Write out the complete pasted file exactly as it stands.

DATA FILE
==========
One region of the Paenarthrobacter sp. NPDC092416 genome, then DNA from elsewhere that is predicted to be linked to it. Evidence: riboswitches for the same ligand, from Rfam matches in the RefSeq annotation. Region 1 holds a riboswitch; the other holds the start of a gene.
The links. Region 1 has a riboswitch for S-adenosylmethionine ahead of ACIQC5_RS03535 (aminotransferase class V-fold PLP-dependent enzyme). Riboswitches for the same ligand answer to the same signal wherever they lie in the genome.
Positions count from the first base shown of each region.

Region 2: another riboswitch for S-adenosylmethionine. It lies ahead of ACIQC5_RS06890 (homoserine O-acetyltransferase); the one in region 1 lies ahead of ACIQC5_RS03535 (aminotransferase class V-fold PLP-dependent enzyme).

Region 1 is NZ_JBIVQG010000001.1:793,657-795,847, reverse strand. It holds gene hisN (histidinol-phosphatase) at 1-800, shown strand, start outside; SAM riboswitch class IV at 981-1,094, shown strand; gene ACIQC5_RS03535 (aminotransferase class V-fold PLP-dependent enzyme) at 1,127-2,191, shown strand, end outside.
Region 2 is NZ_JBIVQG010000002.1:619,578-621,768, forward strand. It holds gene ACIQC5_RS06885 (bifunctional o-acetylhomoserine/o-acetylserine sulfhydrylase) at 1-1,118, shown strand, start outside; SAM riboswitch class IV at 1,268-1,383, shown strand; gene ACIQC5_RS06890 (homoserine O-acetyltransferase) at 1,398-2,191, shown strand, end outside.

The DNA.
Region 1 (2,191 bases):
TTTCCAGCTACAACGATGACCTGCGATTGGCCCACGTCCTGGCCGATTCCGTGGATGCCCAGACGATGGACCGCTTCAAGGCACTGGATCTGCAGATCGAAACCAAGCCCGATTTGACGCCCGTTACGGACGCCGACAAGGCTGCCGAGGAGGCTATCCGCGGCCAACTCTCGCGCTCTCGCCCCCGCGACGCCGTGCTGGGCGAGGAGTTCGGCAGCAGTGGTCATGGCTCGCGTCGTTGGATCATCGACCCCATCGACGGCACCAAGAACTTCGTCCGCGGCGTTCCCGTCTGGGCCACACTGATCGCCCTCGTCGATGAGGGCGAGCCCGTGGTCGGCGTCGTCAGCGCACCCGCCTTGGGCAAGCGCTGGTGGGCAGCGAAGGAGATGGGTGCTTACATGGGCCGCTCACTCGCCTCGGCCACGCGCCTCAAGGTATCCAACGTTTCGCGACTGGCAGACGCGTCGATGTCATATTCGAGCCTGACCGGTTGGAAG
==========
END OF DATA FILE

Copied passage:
One region of the Paenarthrobacter sp. NPDC092416 genome, then DNA from elsewhere that is predicted to be linked to it. Evidence: riboswitches for the same ligand, from Rfam matches in the RefSeq annotation. Region 1 holds a riboswitch; the other holds the start of a gene.
The links. Region 1 has a riboswitch for S-adenosylmethionine ahead of ACIQC5_RS03535 (aminotransferase class V-fold PLP-dependent enzyme). Riboswitches for the same ligand answer to the same signal wherever they lie in the genome.
Positions count from the first base shown of each region.

Region 2: another riboswitch for S-adenosylmethionine. It lies ahead of ACIQC5_RS06890 (homoserine O-acetyltransferase); the one in region 1 lies ahead of ACIQC5_RS03535 (aminotransferase class V-fold PLP-dependent enzyme).

Region 1 is NZ_JBIVQG010000001.1:793,657-795,847, reverse strand. It holds gene hisN (histidinol-phosphatase) at 1-800, shown strand, start outside; SAM riboswitch class IV at 981-1,094, shown strand; gene ACIQC5_RS03535 (aminotransferase class V-fold PLP-dependent enzyme) at 1,127-2,191, shown strand, end outside.
Region 2 is NZ_JBIVQG010000002.1:619,578-621,768, forward strand. It holds gene ACIQC5_RS06885 (bifunctional o-acetylhomoserine/o-acetylserine sulfhydrylase) at 1-1,118, shown strand, start outside; SAM riboswitch class IV at 1,268-1,383, shown strand; gene ACIQC5_RS06890 (homoserine O-acetyltransferase) at 1,398-2,191, shown strand, end outside.

The DNA.
Region 1 (2,191 bases):
TTTCCAGCTACAACGATGACCTGCGATTGGCCCACGTCCTGGCCGATTCCGTGGATGCCCAGACGATGGACCGCTTCAAGGCACTGGATCTGCAGATCGAAACCAAGCCCGATTTGACGCCCGTTACGGACGCCGACAAGGCTGCCGAGGAGGCTATCCGCGGCCAACTCTCGCGCTCTCGCCCCCGCGACGCCGTGCTGGGCGAGGAGTTCGGCAGCAGTGGTCATGGCTCGCGTCGTTGGATCATCGACCCCATCGACGGCACCAAGAACTTCGTCCGCGGCGTTCCCGTCTGGGCCACACTGATCGCCCTCGTCGATGAGGGCGAGCCCGTGGTCGGCGTCGTCAGCGCACCCGCCTTGGGCAAGCGCTGGTGGGCAGCGAAGGAGATGGGTGCTTACATGGGCCGCTCACTCGCCTCGGCCACGCGCCTCAAGGTATCCAACGTTTCGCGACTGGCAGACGCGTCGATGTCATATTCGAGCCTGACCGGTTGGAAG